Minister Uzi Landau
Photo: Amir Levi

Cabinet okays Tamar, IEC deal

Israel Economic Corporation obligated to buy 42.5 billion cubic meters of natural gas across 15 years. Deal estimated at $10-16 Billion

The Socio-Economic Cabinet has approved the biggest energy deal ever for the Israeli market.


The basic agreement includes purchasing 42.5 billion cubic meters (BCM) of natural gas over the next 15 years at $5.04 per MMBTU. The proposal, presented by Water and Energy Minister Uzi Landau , notes that the demand for a long-term contract came from the funding entities.


The Israel Electric Corporation will buy at least 3.5 BCM (TAKE OR PAY) natural gas during the first 5 years of the deal and it will buy at least 2.5 BCM per year each following year.


The estimated consumption rate might reach 5 BCM a year, depending on the demand of the IEC. The deal includes future acquisitions that may raise the amount to 77 BCM, but due to existing transport limitations this would entail either enlarging the current gas pipeline or creating new conduits leading from the sea to the coast.


The original agreement was amended in light of demands from the IEC and the head of the Israel Antitrust Authority and will enable other suppliers to enter the market in the future. The price paid by the IEC will be linked to the US consumer price index (CPI) and the automatic price-hike mechanism - a 1% rise in the first eight years of the agreement. A 1% price reduction starting from the ninth year has been cancelled.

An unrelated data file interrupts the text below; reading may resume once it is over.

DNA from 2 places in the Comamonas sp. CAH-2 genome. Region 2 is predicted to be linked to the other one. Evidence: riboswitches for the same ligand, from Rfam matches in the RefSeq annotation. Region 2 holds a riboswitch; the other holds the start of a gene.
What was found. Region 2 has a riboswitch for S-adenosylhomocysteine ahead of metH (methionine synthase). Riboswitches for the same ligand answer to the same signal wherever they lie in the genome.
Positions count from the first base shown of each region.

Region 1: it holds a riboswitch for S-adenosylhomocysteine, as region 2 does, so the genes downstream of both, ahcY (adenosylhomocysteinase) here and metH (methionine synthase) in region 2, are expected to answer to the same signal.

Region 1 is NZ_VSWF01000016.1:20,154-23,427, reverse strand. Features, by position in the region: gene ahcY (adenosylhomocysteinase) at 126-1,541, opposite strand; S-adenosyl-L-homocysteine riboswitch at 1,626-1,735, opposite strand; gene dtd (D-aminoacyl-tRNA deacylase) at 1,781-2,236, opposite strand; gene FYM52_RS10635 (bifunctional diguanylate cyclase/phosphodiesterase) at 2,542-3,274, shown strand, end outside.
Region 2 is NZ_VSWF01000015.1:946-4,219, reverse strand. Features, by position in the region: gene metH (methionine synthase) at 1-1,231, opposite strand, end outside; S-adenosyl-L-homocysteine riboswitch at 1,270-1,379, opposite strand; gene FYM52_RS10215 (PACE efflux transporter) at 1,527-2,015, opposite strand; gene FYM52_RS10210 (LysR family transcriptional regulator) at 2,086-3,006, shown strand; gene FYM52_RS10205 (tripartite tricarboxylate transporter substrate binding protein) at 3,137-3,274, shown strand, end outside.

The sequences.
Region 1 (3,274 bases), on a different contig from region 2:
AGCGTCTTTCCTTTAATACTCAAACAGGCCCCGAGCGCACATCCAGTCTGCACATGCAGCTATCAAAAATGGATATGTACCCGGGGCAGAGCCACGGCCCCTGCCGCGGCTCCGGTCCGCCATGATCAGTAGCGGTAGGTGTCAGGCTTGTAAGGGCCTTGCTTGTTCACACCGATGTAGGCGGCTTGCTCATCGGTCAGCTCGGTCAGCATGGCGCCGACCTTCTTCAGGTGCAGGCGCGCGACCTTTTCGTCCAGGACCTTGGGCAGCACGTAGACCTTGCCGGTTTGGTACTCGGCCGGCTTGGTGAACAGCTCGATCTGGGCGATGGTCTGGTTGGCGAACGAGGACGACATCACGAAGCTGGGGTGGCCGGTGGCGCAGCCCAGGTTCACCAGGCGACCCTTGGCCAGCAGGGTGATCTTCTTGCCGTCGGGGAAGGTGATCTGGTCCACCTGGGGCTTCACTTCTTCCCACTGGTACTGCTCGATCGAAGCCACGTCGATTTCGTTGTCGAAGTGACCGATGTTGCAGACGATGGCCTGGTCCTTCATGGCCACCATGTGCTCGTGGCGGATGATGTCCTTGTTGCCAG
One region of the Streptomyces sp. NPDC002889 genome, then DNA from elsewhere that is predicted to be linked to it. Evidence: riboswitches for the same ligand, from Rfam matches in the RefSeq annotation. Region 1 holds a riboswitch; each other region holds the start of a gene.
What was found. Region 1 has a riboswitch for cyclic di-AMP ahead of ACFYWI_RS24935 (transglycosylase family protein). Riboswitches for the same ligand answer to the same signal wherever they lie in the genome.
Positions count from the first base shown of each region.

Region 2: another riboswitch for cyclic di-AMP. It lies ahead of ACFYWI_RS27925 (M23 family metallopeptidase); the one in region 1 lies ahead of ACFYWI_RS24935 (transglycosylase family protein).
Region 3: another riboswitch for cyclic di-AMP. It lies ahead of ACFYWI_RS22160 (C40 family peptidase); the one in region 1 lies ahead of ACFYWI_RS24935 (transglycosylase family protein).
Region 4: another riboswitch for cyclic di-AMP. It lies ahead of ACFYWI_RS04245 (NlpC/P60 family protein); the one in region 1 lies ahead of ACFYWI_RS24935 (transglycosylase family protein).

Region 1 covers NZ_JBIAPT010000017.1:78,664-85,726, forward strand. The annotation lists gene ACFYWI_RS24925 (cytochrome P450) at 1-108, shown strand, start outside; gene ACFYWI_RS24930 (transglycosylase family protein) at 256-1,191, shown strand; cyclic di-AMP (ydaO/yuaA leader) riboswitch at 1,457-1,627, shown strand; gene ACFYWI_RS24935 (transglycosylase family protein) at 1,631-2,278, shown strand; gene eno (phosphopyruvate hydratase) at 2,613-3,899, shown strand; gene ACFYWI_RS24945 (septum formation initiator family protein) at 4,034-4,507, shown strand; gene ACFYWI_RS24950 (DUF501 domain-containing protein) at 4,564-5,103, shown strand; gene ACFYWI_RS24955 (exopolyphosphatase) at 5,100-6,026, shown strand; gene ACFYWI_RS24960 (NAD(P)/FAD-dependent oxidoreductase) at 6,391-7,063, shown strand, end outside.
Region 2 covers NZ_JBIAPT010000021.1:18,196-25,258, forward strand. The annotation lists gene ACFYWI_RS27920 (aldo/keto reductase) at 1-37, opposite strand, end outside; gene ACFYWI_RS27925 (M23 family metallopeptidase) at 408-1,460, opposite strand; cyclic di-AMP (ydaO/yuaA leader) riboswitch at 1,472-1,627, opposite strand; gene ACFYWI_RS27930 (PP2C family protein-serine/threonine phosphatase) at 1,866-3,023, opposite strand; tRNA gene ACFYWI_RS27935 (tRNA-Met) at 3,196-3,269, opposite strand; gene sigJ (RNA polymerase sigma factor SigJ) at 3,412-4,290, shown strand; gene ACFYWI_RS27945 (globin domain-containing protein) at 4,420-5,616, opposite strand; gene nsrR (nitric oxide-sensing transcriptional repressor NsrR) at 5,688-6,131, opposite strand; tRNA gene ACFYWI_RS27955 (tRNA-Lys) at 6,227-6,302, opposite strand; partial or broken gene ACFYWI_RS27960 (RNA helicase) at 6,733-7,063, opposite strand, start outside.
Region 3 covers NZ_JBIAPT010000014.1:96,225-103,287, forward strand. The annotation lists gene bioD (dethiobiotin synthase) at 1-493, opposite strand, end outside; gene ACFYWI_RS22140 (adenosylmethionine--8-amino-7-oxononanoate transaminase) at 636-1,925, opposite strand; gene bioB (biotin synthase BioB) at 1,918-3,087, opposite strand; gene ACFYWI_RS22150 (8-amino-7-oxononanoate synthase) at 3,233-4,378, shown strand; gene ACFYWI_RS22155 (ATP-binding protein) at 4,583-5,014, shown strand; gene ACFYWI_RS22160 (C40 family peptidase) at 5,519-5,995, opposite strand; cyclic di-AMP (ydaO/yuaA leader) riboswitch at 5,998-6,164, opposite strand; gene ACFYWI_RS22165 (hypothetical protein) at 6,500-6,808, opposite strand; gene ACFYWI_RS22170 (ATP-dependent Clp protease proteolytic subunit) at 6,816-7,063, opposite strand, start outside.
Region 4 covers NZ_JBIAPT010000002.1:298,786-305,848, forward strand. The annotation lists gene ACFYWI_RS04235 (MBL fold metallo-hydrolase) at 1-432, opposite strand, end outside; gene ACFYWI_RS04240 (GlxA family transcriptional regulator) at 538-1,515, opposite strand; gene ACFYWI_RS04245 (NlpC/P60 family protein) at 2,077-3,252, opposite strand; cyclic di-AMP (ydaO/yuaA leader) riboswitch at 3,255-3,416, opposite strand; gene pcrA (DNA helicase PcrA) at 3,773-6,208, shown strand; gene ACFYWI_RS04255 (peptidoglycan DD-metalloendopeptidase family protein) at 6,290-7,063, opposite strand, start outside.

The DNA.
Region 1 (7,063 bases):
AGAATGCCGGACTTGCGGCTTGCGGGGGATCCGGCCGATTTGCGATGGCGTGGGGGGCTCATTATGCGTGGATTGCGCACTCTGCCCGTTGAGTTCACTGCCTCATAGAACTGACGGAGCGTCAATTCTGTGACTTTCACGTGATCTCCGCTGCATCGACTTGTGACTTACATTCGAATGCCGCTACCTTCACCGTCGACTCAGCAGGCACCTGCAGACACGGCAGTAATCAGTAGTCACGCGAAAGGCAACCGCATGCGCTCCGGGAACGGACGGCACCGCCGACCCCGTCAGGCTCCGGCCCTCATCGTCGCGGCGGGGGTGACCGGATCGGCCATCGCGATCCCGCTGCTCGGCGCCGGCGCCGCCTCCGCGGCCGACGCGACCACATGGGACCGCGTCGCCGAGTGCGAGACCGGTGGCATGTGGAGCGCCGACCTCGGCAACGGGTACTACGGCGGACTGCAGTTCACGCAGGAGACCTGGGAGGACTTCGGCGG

Also, any future gas acquisition will be linked to the US CPI by only 30%.


In addition, the IEC can assign the gas acquisition to one of its subsidiary companies in case the Israel decides on breaking down the monopoly into a few subsidiaries. The Tamar Partnership is currently owned by Noble Energy (36%); Delek Energy (31.25%, equally owned by Avner Oil Exploration and Delek Drilling); Isramco (28.75%) and Dor Gas Exploration (4%)


During the discussion, the Energy Ministry tried to introduce a new clause that would enable the cabinet to determine who could receive gas via the single exiting pipeline. The IEC opposed the clause and it was omitted, meaning that in the future the state can cut the amount of gas supplied to the customers in accordance with the Natural Gas Market Law, but will have to prove that doing so was necessary.





פרסום ראשון: 07.19.12, 06:40
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